Phil “Flip” Saunders, the Minnesota Timberwolves coach who racked up over 1,200 victories over the course of his 16-season head coaching career, passed away Sunday following a two-month battle with Hodgkin lymphoma. He was 60. At the time of his death, Saunders served as the Timberwolves’ head coach and president of basketball operations, although the team revealed Friday that, following a setback in Saunders’ cancer battle, he would miss the upcoming 2015-16 season, ESPN reports.
“The NBA family is mourning today over the tragic loss of our friend and colleague, Flip Saunders,” NBA commissioner Adam Silver said in a statement. “Flip’s untimely passing has left a gaping hole in the fabric of our league. Flip was a beloved figure around the NBA, nowhere more so than in Minnesota, demonstrating a genuine and consistent passion for his players, his team and the game.”
Saunders, who played college basketball at the University of Minnesota, was hired as the coach of the Timberwolves in 1995, where he was tasked with guiding young power forward Kevin Garnett, who earlier in the year became the first player to be drafted out of high school since 1975. With Saunders at the helm and Garnett emerging into one of the league’s premier talents, the Timberwolves secured their first ever playoff berth in 1996-97, the first in a string of eight consecutive playoff appearances. However, in that span the Wolves only made it out of the first round once, and Saunders was relieved as coach midway through the 2004-05 season.
On Facebook, Garnett paid tribute to the coach that had such a huge impact on his career with a photo of the future Hall of Fame player sitting in the coach’s now-vacant parking spot. Similarly, Kevin Love, another power forward who perfected his game in Minnesota, also remembered Saunders on Twitter. Love’s teammate LeBron James also tweeted his condolences.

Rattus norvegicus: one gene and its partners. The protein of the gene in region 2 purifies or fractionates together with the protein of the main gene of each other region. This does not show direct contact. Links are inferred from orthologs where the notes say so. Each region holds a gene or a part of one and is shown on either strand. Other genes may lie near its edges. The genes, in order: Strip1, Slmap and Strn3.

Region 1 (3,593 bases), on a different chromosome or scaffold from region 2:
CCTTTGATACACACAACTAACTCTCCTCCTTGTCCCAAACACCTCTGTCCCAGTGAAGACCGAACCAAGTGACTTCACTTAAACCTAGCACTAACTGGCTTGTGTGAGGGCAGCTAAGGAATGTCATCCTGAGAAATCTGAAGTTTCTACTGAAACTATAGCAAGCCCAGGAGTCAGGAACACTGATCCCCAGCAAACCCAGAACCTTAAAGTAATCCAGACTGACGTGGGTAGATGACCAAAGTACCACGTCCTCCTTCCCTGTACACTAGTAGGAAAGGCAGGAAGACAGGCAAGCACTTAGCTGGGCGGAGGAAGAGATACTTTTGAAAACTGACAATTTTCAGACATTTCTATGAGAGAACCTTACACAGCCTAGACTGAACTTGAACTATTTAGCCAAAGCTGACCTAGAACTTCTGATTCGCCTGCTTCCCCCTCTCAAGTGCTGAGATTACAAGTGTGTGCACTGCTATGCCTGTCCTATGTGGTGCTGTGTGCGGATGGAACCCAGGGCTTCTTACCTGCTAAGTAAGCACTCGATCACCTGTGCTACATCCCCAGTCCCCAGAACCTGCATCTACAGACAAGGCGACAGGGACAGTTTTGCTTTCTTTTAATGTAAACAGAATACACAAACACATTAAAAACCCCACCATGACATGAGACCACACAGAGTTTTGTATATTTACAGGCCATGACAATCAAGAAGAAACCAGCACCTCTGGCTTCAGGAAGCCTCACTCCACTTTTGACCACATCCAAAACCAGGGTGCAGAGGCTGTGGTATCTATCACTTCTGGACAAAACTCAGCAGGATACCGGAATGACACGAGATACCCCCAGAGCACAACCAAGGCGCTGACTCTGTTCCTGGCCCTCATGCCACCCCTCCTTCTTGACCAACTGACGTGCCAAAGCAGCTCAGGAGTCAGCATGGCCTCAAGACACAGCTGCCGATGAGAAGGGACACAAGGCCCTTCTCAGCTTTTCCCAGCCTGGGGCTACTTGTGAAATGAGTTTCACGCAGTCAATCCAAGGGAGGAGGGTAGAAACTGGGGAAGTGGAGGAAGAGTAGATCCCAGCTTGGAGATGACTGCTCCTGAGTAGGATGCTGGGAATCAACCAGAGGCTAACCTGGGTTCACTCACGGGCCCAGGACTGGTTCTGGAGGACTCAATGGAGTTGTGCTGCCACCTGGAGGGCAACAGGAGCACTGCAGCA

After stints as the head coach of the Detroit Pistons and Washington Wizards, Saunders reunited with the Timberwolves in 2013, first in a front office capacity before returning to his role on the floor. During the 2013-14 season, then-Brooklyn Net Garnett approved a trade back to Minnesota in order to reunite with Saunders and serve as a mentor to the young crop of future all-stars that team had cultivated, players that include Andrew Wiggins, Zack LaVine and 2015 first overall pick Karl-Anthony Towns.
“Flip was a symbol of strength, compassion, and dignity for our organization,” Timberwolves owner Glen Taylor said in a statement. “He was a shining example of what a true leader should be, defined by his integrity and kindness to all he encountered. Today is not a day to reflect on Flip’s accomplishments in basketball or what he brought to us as an organization on the court, but rather to indicate what he meant to us as a co-worker, friend, member of the community and the basketball world at large. We as an organization are devastated by his passing, and our hearts and prayers go out to Debbie and the entire Saunders family as they endure this extraordinary loss.”